Contractions feel different for each woman, but they often begin with a dull ache in the abdomen or with a backache, together with a feeling of pressure in the pelvis, that moves like a wave from the top of the abdomen to the bottom, according to WebMD. They may feel like intensely painful menstrual cramps, according to Babyexpert, or like the need to pass gas.
For some women, the beginning of contractions may feel like they have the flu or other intestinal problems, according to Sutter Health. Others may feel cramping in their legs and experience nausea, notes the Mayo Clinic.
Babyexpert explains that the pain and discomfort go away completely between contractions, which increase in intensity and frequency as labor progresses. During early labor, contractions typically last from 30 to 90 seconds, according to Mayo Clinic, and come in regular but shortening intervals, timed from the beginning of one contraction to the beginning of the next. By the end of early labor, they are usually about five minutes apart. The second, or active, stage of labor can last from a few minutes to eight hours or longer until the baby begins to be born. Contractions during this stage are usually the most intense.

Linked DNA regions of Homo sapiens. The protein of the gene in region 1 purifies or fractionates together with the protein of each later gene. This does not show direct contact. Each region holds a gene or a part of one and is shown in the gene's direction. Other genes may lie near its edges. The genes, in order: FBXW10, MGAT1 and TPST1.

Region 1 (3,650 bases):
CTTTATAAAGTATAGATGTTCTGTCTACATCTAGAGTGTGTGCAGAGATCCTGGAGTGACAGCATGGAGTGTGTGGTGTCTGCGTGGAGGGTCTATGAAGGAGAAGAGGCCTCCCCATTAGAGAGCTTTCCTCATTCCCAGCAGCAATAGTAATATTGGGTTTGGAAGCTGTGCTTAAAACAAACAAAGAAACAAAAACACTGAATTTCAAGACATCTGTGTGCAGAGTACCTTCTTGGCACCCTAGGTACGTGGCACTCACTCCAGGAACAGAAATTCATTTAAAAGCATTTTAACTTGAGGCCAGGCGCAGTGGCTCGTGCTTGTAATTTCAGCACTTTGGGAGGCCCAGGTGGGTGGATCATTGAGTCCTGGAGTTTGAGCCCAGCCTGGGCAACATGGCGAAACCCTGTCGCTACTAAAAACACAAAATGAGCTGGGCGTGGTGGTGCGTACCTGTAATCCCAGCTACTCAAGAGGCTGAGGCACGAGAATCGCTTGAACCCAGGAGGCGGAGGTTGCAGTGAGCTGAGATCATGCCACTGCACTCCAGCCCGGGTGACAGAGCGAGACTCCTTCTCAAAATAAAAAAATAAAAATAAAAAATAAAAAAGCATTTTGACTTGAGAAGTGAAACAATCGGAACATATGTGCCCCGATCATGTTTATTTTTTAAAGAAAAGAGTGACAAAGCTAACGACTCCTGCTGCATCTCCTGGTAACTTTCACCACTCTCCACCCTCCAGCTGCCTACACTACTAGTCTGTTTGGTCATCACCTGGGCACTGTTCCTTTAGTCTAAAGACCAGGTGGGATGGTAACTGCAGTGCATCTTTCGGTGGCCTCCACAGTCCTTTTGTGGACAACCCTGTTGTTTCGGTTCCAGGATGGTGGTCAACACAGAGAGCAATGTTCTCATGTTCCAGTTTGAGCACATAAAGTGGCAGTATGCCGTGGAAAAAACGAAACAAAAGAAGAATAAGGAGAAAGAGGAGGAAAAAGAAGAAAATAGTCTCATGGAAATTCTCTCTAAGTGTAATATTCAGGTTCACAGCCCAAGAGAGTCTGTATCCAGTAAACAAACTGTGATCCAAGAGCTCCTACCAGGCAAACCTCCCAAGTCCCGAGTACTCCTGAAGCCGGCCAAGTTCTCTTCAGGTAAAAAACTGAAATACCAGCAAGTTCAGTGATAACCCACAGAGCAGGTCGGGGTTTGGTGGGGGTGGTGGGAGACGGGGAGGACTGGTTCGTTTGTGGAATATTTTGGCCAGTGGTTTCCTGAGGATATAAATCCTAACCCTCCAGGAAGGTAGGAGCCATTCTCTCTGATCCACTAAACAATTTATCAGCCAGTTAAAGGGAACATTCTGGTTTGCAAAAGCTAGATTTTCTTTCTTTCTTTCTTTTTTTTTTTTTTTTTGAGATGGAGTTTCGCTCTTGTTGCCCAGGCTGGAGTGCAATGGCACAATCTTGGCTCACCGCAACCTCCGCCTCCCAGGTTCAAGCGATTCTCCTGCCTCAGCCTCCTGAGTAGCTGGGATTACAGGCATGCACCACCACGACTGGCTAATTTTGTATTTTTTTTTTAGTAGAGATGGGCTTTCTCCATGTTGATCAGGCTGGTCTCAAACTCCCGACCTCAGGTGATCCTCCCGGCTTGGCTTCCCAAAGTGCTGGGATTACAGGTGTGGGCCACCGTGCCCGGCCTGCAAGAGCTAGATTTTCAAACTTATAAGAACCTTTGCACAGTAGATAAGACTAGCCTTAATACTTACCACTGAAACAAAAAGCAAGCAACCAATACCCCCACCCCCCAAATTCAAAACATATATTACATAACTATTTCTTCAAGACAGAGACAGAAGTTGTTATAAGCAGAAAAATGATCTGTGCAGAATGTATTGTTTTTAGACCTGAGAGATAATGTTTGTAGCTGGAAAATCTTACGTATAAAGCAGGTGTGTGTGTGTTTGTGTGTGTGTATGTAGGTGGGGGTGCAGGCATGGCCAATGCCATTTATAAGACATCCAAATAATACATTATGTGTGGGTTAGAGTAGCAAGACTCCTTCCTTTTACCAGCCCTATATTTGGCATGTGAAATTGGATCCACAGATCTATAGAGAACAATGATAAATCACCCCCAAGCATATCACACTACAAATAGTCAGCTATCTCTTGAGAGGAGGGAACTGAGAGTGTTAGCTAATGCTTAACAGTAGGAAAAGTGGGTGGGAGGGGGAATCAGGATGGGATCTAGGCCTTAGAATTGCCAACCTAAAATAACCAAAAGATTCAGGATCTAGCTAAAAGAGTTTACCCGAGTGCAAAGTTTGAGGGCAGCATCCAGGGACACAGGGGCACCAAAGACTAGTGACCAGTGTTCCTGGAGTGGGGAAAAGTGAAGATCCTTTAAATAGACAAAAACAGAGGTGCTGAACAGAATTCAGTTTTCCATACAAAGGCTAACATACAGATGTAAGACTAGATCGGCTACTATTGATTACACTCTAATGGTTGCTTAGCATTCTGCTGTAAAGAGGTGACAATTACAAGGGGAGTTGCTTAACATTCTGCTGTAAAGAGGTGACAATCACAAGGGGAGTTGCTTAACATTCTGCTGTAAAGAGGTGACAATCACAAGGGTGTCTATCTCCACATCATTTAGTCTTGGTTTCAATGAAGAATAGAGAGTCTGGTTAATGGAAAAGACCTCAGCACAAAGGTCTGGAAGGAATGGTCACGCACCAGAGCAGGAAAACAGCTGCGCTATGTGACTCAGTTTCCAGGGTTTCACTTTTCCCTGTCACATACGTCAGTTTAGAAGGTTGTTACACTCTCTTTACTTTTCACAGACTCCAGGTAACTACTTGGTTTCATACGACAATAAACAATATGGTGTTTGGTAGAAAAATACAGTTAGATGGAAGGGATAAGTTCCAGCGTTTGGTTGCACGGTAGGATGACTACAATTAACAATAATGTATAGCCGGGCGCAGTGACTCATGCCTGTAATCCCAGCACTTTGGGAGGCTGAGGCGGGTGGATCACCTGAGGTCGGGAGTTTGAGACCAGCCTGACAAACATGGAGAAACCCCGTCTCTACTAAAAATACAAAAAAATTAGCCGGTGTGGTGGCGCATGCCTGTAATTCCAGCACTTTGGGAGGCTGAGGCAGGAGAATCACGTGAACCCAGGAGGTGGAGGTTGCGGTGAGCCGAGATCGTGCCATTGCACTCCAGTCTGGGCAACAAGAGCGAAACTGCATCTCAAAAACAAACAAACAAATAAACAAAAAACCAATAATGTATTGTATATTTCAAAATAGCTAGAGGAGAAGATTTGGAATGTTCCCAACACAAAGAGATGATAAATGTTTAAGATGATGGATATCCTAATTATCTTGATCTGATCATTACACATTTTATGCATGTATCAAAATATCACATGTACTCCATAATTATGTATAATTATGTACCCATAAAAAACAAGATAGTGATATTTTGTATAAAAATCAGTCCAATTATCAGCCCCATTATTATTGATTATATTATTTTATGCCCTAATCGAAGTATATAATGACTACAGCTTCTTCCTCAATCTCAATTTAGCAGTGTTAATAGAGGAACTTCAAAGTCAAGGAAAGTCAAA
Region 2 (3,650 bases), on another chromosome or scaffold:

During contractions, the abdomen becomes hard to the touch and softens again between them. Real contractions differ from Braxton Hicks, or false, contractions in this way and also in that they cannot be stopped by changing position or activity as Braxton Hicks contractions can. Unlike Braxton Hicks, true contractions increase in intensity, duration and frequency, according to What to Expect.